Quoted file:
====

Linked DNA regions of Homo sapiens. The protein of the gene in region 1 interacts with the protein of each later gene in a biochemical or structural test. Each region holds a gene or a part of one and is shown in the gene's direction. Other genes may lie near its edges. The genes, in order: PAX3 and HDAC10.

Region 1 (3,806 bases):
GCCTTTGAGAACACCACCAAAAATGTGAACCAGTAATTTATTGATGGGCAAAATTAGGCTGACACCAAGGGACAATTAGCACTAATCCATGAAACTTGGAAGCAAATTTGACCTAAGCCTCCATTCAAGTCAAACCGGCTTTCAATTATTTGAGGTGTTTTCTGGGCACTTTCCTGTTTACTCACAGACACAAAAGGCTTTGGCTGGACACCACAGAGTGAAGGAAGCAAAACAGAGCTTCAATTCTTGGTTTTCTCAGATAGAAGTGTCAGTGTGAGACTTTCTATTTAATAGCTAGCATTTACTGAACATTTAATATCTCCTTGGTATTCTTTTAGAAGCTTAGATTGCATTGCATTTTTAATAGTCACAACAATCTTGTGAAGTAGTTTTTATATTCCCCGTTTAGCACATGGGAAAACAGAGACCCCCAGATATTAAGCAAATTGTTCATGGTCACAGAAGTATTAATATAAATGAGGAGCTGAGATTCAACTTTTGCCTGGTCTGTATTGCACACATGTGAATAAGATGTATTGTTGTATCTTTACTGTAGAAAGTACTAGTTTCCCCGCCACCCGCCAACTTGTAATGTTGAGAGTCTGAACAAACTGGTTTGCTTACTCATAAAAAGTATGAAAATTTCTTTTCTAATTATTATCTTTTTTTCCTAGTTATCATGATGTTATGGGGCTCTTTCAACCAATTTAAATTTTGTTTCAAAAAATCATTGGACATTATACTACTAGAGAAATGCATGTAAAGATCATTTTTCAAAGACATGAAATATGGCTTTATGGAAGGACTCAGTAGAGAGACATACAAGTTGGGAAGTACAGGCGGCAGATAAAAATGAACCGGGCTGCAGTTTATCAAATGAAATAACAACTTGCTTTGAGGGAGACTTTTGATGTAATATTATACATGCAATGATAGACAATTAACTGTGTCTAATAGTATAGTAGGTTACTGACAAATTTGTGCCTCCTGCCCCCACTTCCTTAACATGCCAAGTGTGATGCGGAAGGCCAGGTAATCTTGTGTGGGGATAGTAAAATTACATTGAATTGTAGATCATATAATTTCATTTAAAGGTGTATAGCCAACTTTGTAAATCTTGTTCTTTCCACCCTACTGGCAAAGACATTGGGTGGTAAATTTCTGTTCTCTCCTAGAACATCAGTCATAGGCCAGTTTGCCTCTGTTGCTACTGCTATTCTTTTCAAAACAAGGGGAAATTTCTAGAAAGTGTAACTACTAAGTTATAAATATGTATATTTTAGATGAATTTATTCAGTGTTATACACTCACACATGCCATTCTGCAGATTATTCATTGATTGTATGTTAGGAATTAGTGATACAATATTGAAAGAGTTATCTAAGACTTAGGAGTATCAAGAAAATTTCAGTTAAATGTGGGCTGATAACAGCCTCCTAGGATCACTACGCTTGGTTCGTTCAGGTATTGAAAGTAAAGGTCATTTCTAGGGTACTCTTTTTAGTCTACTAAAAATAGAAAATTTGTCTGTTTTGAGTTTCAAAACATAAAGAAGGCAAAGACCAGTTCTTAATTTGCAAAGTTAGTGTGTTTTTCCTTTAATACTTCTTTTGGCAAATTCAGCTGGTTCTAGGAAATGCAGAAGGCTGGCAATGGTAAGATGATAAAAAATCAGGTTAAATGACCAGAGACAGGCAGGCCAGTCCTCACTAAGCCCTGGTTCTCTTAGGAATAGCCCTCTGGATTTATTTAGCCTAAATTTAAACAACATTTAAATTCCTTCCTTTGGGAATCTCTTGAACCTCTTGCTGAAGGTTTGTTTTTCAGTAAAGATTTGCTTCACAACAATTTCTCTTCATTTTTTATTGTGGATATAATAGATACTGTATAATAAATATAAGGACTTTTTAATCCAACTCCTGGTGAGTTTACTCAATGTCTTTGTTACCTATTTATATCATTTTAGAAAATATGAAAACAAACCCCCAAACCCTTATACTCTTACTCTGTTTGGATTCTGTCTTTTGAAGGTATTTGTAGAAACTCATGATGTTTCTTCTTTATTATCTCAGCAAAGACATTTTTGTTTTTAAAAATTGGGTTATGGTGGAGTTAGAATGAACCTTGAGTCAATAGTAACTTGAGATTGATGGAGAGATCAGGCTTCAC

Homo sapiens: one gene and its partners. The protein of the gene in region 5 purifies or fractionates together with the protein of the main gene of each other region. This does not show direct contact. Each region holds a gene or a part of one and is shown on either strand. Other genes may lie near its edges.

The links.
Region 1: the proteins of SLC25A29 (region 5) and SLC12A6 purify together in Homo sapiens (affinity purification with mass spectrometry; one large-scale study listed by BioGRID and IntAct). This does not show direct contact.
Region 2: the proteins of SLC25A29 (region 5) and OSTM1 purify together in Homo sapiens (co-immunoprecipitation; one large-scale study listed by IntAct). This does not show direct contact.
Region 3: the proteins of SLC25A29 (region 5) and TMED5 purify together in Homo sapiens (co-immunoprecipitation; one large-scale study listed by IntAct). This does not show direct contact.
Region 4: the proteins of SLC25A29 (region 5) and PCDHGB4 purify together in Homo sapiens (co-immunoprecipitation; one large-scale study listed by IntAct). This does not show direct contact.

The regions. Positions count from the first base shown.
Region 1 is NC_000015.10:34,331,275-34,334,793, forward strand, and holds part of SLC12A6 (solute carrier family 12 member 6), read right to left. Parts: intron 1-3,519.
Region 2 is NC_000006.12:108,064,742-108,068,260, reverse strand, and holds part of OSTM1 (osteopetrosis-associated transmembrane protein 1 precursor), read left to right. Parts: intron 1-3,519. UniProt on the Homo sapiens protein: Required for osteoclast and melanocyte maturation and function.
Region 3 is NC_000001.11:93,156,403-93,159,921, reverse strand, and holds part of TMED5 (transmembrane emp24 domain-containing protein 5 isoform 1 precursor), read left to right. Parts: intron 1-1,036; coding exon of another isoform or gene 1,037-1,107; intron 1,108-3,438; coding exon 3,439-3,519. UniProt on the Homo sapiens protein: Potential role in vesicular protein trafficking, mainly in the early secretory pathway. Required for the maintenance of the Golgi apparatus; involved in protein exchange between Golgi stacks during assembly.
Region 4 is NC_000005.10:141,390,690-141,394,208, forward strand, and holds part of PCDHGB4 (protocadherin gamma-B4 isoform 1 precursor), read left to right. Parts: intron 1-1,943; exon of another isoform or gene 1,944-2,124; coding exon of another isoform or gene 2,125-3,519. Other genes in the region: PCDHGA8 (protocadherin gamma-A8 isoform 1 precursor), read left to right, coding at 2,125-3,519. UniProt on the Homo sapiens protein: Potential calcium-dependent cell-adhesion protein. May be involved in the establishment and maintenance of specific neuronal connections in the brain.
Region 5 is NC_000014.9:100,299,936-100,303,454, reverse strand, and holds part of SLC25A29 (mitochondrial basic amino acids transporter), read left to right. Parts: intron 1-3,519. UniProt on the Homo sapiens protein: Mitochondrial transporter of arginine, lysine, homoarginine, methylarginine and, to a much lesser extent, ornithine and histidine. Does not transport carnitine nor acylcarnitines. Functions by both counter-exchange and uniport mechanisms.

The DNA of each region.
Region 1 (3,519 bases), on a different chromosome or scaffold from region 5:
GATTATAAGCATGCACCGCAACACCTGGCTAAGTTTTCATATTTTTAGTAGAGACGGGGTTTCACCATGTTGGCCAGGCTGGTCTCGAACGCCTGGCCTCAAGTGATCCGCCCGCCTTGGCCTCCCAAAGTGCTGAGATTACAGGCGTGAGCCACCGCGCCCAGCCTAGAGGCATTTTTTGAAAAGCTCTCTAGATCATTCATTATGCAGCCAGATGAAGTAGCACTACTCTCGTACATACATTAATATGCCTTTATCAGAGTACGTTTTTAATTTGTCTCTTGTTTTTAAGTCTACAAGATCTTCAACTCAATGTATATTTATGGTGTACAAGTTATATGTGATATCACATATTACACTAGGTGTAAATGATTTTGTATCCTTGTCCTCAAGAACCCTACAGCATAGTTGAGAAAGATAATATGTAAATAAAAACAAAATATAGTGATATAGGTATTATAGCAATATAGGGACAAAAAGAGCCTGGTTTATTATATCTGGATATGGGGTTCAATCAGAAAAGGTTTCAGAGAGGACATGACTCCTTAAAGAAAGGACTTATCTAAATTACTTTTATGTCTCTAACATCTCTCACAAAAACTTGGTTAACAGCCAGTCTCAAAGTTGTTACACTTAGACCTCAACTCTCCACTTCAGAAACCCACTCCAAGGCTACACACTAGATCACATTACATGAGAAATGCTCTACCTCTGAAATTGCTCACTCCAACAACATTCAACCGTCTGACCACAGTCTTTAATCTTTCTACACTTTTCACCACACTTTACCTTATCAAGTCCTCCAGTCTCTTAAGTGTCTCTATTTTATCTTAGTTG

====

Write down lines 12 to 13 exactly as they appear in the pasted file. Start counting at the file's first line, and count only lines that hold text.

Region 2 is NC_000006.12:108,064,742-108,068,260, reverse strand, and holds part of OSTM1 (osteopetrosis-associated transmembrane protein 1 precursor), read left to right. Parts: intron 1-3,519. UniProt on the Homo sapiens protein: Required for osteoclast and melanocyte maturation and function.
Region 3 is NC_000001.11:93,156,403-93,159,921, reverse strand, and holds part of TMED5 (transmembrane emp24 domain-containing protein 5 isoform 1 precursor), read left to right. Parts: intron 1-1,036; coding exon of another isoform or gene 1,037-1,107; intron 1,108-3,438; coding exon 3,439-3,519. UniProt on the Homo sapiens protein: Potential role in vesicular protein trafficking, mainly in the early secretory pathway. Required for the maintenance of the Golgi apparatus; involved in protein exchange between Golgi stacks during assembly.